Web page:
Cross posted at Tech & Learning
After attending my 5th ISTE event in a row, I always enjoy reading various reflections of the event. Those reflections usually reference the opportunity to network with other educators. The proverbial, “the hallway conversations trump sessions” statement continues to be the theme of the posts made by your favorite bloggers. Of course, one must realize the bias of what you read online. Those who blog and tweet are those who have, and find value, in a networked community of learners. Most of these folks are pretty empowered to pick and choose sessions in balance with informal time with colleagues. They’re the ones that try and make it back year after year not because they think they’ll be blown away by something amazing or new but because they treasure the opportunity to reunite with colleagues and friends. It’s summer camp for educators.
I watched people excited as they were being introduced to perspective they had never entertained. As much as many of these ideas have been shared for some time now, I’m never too surprised at how new they are for busy teachers who work 10 hours a day and come home to their families The majority of teachers work in schools and districts with few visionaries who are attuned to ideas that include using technology to make learning better. ISTE represents the minority.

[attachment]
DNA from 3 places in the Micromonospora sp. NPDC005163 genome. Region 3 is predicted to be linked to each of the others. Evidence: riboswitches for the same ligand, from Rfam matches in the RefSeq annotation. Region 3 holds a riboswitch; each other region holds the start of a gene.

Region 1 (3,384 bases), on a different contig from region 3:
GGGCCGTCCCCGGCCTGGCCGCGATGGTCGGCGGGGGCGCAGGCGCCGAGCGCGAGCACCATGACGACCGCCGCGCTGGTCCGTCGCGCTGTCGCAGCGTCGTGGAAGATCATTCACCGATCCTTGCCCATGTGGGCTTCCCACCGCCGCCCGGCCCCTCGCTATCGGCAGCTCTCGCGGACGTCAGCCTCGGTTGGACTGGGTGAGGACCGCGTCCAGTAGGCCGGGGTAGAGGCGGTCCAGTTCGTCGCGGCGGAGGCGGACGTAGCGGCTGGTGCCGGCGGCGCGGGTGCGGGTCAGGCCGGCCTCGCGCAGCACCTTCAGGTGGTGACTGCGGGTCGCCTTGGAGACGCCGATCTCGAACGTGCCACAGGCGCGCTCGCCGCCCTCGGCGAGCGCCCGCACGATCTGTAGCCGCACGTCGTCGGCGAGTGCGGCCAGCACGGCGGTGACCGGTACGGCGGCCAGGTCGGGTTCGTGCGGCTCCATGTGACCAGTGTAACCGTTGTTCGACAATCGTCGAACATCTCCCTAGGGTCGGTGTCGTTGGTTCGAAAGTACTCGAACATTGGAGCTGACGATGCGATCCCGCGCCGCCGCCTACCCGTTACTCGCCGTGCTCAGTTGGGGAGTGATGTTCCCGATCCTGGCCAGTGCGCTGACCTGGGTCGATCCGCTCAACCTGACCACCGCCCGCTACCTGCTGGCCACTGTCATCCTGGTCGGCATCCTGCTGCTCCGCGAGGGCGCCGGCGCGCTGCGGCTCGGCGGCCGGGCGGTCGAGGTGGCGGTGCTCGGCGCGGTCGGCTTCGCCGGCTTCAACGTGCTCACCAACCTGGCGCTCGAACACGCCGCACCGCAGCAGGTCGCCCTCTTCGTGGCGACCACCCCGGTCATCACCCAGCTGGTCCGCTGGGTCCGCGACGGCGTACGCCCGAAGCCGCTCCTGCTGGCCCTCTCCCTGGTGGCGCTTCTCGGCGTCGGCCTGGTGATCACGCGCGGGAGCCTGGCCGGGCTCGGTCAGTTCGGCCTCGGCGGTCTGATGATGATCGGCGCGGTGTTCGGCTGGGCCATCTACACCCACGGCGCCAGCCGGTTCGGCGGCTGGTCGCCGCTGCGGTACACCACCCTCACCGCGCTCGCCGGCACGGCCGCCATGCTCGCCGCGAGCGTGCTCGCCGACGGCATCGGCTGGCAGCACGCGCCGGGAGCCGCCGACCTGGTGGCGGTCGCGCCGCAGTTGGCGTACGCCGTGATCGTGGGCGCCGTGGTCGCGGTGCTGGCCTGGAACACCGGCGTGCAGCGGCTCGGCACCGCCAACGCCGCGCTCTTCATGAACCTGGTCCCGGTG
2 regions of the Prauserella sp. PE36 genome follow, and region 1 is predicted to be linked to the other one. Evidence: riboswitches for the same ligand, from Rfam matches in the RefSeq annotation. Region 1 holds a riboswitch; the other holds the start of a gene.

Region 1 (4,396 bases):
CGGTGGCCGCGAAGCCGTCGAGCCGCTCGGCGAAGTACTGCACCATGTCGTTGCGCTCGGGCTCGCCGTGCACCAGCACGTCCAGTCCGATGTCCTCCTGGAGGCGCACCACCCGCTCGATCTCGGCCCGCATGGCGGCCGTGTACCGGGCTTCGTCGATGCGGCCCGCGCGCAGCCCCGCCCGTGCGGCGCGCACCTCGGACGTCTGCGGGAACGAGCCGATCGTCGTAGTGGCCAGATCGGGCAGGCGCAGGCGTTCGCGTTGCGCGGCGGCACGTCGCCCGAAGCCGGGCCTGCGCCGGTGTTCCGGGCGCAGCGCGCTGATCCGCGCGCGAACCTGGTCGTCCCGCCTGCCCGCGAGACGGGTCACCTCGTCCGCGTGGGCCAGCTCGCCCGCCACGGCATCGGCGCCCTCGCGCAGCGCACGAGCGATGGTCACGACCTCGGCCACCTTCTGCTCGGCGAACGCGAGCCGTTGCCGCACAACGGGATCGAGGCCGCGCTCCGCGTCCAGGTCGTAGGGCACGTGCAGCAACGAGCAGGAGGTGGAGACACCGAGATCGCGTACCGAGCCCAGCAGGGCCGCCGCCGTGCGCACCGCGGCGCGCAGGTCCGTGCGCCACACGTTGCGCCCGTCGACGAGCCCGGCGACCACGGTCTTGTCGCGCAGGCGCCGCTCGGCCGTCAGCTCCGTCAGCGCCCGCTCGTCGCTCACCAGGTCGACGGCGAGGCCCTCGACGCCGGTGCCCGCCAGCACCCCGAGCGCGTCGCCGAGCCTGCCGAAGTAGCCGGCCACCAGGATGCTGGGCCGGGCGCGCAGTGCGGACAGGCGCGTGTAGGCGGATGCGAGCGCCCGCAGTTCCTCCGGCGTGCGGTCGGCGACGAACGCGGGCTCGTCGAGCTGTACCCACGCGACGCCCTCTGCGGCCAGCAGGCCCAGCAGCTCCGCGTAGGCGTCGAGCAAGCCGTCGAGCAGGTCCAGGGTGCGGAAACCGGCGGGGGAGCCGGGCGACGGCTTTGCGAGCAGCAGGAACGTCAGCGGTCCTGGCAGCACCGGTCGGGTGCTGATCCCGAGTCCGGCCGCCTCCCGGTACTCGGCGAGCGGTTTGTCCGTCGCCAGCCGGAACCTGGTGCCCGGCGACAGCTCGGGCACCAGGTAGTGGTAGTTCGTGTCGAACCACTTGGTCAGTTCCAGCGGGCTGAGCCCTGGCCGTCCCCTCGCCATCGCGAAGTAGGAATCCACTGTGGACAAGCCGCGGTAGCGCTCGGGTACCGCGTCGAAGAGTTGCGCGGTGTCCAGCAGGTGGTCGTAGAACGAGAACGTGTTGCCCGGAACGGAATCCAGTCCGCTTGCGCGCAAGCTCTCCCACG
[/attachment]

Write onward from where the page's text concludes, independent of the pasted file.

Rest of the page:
We often hear that if you leave a conference with one good idea you can use in your classroom, that it’s worthwhile. That could be argued from many angles but I think we ought to modify that statement to say if you leave a conference with one great colleague you can learn from in the future it’s been worthwhile.
One of my favorite moments was when I read a tweet by a former student of mine who is in her 2nd year of teaching. She’s a primary teacher and was frustrated with her first day of the conference. She struggled finding quality sessions. I wanted to help her out but hadn’t looked at the sessions from her perspective but knew another teacher who had. I replied to her with the name of the teacher who could help her. The next day I saw the two of them meet up in the blogger’s cafe to map out some potential opportunities. The two had never met before.